By Gerry Dawes

The Canary Islands are home to the most amazing vineyards I have ever seen. After 40 years of visiting many of the world's most beautiful and inspiring wine regions, I thought I had seen it all. Then in May, as I traveled in the Canary Islands, I saw vines clinging precariously to lava-strewn slopes, surviving in barren volcanic soils, yet producing strikingly good wines despite the daunting conditions. Words like “amazing,” “awesome” and “incredible” somehow seem inadequate to describe what must be seen with one’s own eyes—especially the vineyards on the island of Lanzarote, where vines thrive without any irrigation in small man-made craters that seem to imitate the larger volcanic craters that proliferate on this island. These hyperbolic words would only be of value in describing the vineyard landscape if the wines were not good. But that is not the case in the Canary Islands, especially when it comes to white wines and sweet wines, which here reach their quality apogee in all of Spain.

Sweet wines made from Malvasia (and some with Moscatel and Sabro) came from the same historical lineage that brought fame to the “Malmseys” of Portugal’s Madeira. In fact, La Palma’s Bodegas Teneguía claims that Malvasia (Malmsey) was planted in 1427 in Madeira and from there came to the Canary Islands in 1676. The Madeira Islands are the next major island group north of the Canaries and are part of a far-flung group that also includes the Portuguese Azores. This string of Atlantic Ocean islands, of which the seven main islands of the Canaries—El Hierro, La Palma, La Gomera, Tenerife, Gran Canaria, Fuerteventura and Lanzarote—are a part, are thought by some historians to be the remnants of fabled Atlantis.

The Canary Islands have ten D.O.s (denominaciones de origen) governing the production of their wines. Several of the islands—Gran Canaria, El Hierro, La Gomera, La Palma and Lanzarote—have just one eponymous D.O., but Tenerife has five, which can be very confusing since some of them carry more than one name. They are Abona, Tacoronte-Acentejo, Valle de Güimar, Valle de la Orotava and the somewhat daunting Ycoden-Daute-Isora. The latter produces some of the best wines of the Canary Islands. There is a move afoot to consolidate the Tenerife D.O.s into one, but these micro-climate-based D.O.s, however confusing, can be quite different. Monte Lentiscal, until recently its own D.O. on Gran Canaria, was absorbed into the bigger Gran Canaría denomination.

I visited the four most important wine-making islands — Lanzarote, Tenerife, La Palma and Gran Canaria — and found wines of distinction on them all. Lanzarote is a fascinating place with 250 inactive and not-so-inactive volcanoes. It is a dry, subtropical island 70 miles off the coast of Africa. The vines, primarily Malvasía and Listán Blanco for white and semi-sweet to sweet wines, and Listán Negro and Negramoll for reds, essentially grow in holes strewn with ancient volcanic sand, protected from strong winds by conical depressions and a small quarter circle of volcanic rock wall stacked up about a foot high. These structures allow air flow, winds carrying Atlantic Ocean moisture, which then collects in the porous volcanic ash and sand mixture, nourishing the low density vines with life-sustaining water. Rain is very infrequent here — only 200 mm per year!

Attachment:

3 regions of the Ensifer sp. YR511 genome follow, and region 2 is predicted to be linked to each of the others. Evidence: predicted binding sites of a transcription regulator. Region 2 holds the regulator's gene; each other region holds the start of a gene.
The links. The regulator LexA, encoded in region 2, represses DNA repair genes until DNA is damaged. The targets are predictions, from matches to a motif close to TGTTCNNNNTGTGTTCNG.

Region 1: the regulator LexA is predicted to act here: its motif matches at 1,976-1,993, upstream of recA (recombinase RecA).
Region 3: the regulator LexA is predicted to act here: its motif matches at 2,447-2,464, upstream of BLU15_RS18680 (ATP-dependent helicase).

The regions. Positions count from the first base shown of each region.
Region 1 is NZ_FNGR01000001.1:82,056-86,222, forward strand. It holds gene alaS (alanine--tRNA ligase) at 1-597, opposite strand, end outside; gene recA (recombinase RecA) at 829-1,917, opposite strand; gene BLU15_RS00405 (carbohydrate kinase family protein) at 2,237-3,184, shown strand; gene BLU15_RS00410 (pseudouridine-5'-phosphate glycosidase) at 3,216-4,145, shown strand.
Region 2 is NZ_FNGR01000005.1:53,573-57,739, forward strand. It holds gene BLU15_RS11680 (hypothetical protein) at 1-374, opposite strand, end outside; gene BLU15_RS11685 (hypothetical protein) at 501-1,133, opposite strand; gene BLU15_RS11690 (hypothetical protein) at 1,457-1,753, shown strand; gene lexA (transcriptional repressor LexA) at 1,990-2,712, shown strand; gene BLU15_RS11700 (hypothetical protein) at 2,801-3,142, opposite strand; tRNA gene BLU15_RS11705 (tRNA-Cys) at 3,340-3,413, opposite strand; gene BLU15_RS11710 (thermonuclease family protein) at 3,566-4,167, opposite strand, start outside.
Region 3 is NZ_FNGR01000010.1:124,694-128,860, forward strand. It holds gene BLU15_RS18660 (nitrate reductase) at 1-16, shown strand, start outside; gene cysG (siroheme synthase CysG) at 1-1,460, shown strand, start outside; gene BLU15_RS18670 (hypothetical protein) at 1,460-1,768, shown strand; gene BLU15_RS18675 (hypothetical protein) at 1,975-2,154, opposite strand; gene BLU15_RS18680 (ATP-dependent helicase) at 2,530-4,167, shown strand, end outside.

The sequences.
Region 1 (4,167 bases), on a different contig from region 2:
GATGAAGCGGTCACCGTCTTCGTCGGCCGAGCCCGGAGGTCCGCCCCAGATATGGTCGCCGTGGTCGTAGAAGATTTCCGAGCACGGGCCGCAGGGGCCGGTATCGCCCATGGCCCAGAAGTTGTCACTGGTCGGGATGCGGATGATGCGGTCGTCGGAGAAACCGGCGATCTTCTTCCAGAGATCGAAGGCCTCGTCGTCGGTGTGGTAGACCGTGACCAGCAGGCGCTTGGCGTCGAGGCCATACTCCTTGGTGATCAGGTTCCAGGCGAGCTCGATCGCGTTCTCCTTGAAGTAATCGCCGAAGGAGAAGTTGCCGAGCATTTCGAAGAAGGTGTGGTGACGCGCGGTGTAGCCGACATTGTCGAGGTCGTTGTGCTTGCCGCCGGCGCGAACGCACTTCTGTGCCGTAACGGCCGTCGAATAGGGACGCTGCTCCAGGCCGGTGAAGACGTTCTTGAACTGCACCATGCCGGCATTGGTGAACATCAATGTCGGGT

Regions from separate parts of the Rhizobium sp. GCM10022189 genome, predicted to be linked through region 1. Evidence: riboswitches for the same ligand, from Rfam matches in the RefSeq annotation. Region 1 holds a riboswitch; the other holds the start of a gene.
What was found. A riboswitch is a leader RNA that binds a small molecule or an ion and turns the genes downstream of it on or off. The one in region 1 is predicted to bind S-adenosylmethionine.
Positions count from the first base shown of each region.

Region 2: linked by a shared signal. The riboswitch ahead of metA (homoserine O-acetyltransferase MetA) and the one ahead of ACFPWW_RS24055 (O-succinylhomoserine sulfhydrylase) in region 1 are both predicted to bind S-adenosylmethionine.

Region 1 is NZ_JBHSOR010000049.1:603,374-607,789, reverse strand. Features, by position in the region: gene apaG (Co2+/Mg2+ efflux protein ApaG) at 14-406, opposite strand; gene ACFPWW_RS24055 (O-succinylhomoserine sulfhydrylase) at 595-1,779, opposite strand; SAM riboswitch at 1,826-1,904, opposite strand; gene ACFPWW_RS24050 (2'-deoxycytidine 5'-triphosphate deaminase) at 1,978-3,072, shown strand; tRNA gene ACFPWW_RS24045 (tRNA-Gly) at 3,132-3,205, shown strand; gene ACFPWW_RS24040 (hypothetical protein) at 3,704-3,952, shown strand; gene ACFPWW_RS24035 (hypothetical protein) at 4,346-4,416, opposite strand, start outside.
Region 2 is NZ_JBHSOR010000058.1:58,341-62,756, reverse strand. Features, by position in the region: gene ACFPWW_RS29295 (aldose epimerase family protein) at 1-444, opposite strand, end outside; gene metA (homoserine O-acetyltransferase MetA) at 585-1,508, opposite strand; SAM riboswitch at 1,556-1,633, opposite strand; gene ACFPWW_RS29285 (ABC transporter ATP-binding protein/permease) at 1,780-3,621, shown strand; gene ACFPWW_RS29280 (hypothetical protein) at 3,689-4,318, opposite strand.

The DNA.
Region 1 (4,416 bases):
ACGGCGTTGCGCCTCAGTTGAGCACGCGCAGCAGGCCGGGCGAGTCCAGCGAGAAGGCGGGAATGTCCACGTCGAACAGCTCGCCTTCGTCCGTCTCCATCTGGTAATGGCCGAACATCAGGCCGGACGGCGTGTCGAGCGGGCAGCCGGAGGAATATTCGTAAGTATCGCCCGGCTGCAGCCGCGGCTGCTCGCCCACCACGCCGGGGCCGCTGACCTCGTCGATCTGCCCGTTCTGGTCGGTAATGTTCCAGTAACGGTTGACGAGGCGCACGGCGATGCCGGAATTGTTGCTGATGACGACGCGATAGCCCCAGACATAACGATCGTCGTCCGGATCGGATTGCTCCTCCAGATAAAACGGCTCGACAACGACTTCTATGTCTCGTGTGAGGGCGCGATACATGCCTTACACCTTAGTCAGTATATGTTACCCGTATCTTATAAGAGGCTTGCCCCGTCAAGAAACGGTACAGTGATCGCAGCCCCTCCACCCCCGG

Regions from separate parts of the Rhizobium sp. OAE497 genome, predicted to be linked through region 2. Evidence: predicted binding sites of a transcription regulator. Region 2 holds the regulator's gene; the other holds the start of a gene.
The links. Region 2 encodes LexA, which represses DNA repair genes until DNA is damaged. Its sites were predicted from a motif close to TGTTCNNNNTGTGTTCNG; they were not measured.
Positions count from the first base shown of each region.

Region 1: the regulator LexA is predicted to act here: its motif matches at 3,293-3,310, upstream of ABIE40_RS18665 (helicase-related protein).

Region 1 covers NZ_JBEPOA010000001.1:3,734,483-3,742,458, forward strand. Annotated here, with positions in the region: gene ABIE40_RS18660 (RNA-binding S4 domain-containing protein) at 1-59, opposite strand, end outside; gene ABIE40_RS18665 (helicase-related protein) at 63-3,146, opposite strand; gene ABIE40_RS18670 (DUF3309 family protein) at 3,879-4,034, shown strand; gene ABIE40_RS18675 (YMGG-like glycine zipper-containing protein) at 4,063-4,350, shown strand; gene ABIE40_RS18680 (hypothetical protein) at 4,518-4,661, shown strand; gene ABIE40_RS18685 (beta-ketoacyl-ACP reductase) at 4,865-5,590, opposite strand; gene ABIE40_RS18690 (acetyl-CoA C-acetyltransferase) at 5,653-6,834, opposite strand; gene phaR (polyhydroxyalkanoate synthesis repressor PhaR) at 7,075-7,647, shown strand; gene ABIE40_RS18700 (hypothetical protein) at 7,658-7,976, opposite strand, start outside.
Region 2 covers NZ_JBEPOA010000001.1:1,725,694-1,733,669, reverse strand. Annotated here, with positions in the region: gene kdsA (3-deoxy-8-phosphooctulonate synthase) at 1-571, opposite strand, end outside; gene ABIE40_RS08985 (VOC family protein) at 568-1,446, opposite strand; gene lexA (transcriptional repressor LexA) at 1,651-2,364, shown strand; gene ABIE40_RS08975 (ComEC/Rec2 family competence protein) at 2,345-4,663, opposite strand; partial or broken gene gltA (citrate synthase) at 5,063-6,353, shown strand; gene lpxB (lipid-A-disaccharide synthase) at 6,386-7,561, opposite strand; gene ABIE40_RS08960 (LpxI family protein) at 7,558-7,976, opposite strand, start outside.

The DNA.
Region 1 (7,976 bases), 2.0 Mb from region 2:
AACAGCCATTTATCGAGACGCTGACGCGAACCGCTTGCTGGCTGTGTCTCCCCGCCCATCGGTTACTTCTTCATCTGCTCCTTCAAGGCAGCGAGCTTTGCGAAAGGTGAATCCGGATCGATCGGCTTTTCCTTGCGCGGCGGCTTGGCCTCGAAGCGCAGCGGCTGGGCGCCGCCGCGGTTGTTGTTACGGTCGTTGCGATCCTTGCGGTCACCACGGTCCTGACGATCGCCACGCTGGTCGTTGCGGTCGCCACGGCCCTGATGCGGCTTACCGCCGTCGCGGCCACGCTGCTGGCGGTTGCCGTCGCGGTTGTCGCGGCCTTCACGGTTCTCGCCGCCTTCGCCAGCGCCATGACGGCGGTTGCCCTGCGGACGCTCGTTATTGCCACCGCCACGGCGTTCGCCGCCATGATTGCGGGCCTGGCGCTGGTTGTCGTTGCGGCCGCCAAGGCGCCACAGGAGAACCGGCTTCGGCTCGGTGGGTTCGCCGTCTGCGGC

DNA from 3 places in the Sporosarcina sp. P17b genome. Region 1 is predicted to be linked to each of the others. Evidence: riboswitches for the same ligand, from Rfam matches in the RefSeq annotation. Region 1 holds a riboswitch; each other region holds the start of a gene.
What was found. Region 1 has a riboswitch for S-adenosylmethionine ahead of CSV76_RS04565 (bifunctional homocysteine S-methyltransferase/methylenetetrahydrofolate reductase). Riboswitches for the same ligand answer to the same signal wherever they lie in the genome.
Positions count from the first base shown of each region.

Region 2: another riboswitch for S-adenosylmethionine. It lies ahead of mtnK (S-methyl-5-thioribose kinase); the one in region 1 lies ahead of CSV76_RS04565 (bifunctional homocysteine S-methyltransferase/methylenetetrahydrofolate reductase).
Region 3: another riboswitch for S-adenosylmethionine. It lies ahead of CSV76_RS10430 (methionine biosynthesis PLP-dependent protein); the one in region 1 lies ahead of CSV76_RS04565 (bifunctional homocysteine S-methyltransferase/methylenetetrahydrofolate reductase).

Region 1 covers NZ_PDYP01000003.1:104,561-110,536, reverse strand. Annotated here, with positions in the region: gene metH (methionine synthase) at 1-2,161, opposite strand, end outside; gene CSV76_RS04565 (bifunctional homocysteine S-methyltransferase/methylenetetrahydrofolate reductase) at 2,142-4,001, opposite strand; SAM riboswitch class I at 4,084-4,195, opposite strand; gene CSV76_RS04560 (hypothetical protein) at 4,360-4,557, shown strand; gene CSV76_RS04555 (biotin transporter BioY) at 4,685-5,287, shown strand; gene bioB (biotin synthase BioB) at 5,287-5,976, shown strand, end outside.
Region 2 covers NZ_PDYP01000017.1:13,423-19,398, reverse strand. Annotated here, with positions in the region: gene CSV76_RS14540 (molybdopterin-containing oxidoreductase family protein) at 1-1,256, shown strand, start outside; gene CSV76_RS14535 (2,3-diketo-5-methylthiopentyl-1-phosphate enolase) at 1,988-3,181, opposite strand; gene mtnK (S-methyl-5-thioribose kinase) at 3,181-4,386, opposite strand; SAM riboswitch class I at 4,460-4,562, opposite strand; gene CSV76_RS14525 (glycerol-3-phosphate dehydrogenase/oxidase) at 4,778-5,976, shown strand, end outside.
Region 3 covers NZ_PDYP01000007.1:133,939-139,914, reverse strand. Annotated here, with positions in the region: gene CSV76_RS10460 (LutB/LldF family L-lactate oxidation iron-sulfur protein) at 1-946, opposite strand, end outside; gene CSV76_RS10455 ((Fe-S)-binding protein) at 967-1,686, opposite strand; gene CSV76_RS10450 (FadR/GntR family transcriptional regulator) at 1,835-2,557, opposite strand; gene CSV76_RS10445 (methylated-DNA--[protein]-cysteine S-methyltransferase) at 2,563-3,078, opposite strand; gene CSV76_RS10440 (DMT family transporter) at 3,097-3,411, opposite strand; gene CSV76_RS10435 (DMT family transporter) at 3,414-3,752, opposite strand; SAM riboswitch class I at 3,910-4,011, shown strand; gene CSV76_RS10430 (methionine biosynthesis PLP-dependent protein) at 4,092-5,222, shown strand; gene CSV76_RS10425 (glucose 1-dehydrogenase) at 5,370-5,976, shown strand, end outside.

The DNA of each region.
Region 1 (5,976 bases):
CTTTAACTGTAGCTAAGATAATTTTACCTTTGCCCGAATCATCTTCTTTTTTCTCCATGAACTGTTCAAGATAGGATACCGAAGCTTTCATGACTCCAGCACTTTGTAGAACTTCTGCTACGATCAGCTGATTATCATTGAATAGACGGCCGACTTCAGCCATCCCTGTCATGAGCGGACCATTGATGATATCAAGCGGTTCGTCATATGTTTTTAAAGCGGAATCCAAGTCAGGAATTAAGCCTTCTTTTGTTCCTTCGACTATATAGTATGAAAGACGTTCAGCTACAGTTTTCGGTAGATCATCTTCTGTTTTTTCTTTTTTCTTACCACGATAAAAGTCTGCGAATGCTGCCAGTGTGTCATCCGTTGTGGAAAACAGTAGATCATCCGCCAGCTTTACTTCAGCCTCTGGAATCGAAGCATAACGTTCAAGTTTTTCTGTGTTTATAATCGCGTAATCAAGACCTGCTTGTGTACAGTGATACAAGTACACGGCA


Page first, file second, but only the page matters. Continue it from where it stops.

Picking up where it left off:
Lanzarote produces some of the most distinguished wines of the Canary Islands. Bodega Los Bermejos produces very good Bermejo Malvasías (dry and semi-dulce), a bright, fresh Listán Negro Rosado and a fine Moscatel Naturalmente Dulce sweet wine. El Grifo winery, in the area of La Geria, is the oldest in the archipelago and has long carried the banner for Lanzarote with some distinctive sweet and semi-dulce Malavasía- and Moscatel-based wines.

But the emerging star in Lanzarote is Stratvs, a new, architecturally stunning winery that is the showcase of the Canary Islands, boasting one of the most striking and advanced designs of all Spanish bodegas. At Stratvs, the winemaker, Alberto González, is also the director of the winery and the man who designed much of the innovative winemaking equipment. The juxtaposition of this state-of-the-art winery and the original pre-phylloxera rootstock vines that grow in its vineyards is truly remarkable. González produces a superb range of wines, including a brilliant Malvasía Seco, a fresh Tinta Conejera (“rabbit red”) Rosado, a couple of good commercial young red wines, an amontillado seco-like solera Vino Naturalmente Dulce, and a superb Moscatel Vino de Licor solera wine made from Moscatel de Alejandría grapes.

La Palma, called La Isla Bonita (beautiful island), the island with the second highest altitude in the Canaries after Tenerife, is entirely a biospheric reserve. Because of the altitude changes on this small island, the climate differences can be dramatic. A visit might begin in a fine mist with clouds covering one side of the island, while a hail storm is hitting the north and a heat wave rules in the south. Although most of the volcanoes are extinct on La Palma, there was a major eruption near the Teneguía winery in southernmost La Palma in 1971.

It is striking to see Malvasía and Sabro vines, from which some of the island's best sweet wines are made, clinging to volcanic slopes with the vines snaking low across the landscape, providing a dramatic contrast between the bright green of the leaves and the stark grey, lava-strewn ground. Vega Norte is producing some ever-better red table wines from Negramoll and Prieto Picudo grapes, but the stars here are Tamanca, Teneguía, Vid Sur and Carballo, all of which produce truly exceptional Malvasías Dulces dessert wines. And Tamanca and Teneguía produce some spectacular dulces (sweet wines) from the Sabro grape.